Luther on Bearing the Gospel

Luther preached the words below as part of a sermon addressed to the Elector Saxony and his party; just before their departure for the Diet of Augsburg in 1530.  Emperor Charles V had summoned the evangelicals to give account of the faith that was in them.

“When one receives the faith, one does not allow oneself to imagine that there will be difficulty in this…It appears to one as a tiny child, pretty and well – formed and easy to carry.  For the Gospel shows itself at first as a fine, pleasing friendly, and childlike doctrine, as we then saw at the start, when everyone seized upon it and wanted to be evangelical.  There was such longing and thirst for the Gospel that no oven’s heat could match that of the people then.  But what happened?  The same situation occurred that befell Christopher, who did not learn how heavy the little child was until he had entered the deepest water.”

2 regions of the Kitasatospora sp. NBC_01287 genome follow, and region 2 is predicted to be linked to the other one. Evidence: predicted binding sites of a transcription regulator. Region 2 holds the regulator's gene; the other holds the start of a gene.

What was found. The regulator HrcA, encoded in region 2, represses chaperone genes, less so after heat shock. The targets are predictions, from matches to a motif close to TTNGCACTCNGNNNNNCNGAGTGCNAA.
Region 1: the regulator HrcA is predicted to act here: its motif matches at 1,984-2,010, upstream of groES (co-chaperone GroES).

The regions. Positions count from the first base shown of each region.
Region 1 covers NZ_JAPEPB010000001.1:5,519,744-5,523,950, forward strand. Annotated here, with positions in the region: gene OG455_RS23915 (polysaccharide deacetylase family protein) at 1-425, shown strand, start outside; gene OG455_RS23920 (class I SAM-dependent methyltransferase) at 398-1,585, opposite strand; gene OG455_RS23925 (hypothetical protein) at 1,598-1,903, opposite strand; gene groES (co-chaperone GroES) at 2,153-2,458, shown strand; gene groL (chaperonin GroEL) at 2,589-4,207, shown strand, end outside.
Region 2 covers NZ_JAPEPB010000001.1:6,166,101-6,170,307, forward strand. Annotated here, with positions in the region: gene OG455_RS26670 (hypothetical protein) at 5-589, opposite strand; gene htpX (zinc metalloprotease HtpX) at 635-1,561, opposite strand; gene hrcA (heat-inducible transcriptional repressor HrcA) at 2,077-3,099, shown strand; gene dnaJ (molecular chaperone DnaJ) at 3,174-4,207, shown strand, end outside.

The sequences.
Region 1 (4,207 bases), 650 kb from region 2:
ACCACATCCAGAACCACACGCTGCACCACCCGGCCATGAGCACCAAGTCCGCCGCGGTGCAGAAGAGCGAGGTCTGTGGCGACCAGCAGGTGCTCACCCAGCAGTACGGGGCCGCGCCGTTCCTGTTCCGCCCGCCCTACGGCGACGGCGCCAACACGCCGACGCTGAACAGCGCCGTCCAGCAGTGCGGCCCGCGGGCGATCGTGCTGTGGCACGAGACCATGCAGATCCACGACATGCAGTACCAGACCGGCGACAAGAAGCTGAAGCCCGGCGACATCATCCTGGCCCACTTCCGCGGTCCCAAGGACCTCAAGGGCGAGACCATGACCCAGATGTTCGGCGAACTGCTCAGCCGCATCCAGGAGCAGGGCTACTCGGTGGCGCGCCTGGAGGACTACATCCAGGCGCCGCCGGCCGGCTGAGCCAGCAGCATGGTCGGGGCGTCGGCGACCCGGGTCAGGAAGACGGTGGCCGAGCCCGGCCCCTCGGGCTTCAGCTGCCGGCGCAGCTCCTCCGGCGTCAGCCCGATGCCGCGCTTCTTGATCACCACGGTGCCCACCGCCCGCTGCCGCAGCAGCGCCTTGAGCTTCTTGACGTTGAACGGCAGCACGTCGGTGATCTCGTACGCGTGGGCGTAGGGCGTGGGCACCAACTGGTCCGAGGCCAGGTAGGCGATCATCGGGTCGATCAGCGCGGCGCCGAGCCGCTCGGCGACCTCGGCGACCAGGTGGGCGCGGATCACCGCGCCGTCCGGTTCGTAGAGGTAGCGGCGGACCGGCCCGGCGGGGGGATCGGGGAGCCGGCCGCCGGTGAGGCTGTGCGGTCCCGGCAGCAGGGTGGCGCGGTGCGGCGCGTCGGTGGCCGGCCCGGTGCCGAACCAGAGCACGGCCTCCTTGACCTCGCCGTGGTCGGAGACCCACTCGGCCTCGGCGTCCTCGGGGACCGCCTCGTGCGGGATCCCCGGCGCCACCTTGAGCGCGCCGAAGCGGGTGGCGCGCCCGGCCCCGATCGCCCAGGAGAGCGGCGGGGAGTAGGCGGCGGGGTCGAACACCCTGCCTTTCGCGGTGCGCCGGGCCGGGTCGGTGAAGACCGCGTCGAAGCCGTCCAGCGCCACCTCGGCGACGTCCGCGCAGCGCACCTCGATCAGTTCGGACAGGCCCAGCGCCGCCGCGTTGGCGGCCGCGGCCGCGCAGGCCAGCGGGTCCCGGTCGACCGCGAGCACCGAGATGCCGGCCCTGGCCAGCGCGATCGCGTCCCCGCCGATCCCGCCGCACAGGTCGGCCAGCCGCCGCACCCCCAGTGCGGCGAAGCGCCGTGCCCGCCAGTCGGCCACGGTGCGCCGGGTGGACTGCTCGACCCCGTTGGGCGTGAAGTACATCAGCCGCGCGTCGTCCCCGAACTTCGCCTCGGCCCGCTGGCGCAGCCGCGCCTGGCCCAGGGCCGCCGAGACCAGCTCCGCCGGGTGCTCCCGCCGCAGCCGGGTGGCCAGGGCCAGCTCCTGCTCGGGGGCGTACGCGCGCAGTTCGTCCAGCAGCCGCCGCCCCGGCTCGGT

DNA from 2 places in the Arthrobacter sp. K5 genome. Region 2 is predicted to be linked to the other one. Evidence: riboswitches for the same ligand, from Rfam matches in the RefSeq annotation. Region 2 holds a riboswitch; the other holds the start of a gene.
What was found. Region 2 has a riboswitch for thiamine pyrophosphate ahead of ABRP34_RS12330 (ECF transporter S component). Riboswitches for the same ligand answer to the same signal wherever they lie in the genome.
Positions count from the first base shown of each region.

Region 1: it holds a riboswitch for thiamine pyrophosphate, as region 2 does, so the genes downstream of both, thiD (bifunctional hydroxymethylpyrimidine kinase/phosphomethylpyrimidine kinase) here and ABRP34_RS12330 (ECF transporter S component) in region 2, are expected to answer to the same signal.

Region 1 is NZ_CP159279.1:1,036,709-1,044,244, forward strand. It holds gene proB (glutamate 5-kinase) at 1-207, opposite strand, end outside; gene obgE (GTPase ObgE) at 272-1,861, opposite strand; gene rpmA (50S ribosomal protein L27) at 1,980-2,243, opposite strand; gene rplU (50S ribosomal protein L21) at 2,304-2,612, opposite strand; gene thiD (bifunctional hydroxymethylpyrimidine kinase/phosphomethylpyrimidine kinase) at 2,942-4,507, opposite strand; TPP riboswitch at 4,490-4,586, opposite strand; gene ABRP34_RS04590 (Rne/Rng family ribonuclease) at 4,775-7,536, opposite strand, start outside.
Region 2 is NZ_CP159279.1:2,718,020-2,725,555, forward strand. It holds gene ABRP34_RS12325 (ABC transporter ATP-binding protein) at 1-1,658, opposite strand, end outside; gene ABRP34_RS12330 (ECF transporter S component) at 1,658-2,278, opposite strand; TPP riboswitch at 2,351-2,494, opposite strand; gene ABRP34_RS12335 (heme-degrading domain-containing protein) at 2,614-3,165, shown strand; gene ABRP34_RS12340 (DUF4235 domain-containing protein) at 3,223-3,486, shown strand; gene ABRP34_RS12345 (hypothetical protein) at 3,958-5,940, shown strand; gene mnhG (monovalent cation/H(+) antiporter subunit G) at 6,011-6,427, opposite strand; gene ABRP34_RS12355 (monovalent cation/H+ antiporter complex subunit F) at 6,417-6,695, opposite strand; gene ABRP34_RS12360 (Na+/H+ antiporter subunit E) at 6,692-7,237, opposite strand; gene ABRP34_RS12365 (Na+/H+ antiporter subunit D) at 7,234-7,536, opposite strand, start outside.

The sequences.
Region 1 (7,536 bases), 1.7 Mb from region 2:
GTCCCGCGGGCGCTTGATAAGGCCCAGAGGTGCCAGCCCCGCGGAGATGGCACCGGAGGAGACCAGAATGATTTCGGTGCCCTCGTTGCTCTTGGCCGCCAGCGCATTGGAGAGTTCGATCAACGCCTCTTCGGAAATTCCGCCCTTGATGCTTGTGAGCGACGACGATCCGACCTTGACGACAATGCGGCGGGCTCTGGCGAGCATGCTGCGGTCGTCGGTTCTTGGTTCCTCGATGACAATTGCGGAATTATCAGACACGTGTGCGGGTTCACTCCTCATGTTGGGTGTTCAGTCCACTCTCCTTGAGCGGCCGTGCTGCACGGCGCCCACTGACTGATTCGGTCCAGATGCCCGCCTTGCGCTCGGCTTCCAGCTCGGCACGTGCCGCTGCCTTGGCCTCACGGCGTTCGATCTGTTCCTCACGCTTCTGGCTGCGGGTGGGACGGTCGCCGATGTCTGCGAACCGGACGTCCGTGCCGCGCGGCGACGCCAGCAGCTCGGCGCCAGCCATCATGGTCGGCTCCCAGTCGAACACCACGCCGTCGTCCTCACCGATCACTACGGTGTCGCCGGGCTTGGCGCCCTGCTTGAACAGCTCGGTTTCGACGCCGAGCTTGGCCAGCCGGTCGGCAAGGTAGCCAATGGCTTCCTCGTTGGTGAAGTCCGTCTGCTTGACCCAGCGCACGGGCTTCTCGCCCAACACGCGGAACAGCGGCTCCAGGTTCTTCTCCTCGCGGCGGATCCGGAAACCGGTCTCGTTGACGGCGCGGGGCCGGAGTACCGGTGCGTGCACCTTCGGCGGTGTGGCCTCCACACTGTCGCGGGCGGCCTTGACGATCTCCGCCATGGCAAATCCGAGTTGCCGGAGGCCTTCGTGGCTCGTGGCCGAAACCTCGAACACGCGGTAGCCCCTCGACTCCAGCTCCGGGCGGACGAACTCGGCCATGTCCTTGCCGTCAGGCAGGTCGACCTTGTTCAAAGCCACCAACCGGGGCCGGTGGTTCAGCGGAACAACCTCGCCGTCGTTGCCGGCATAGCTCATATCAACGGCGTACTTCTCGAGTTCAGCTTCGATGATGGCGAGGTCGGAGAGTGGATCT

Luther’s reference to Christopher refers to a legend in which Christopher carries the Christ child with joy and ease at first.  However, as he forded deeper waters assailed by temptations to sin and demons all around the Child becomes heavier and heavier to bear, threatening to drag him down.

Hieronymous Bosch, a Dutch painter, painted the best known depiction of “St. Christopher Carrying Christ across the Water.”

Prayer: Lord Jesus, never remove the weight of your presence from our lives. Let us lean upon you in times of weakness and trial, and bring us safely through them.

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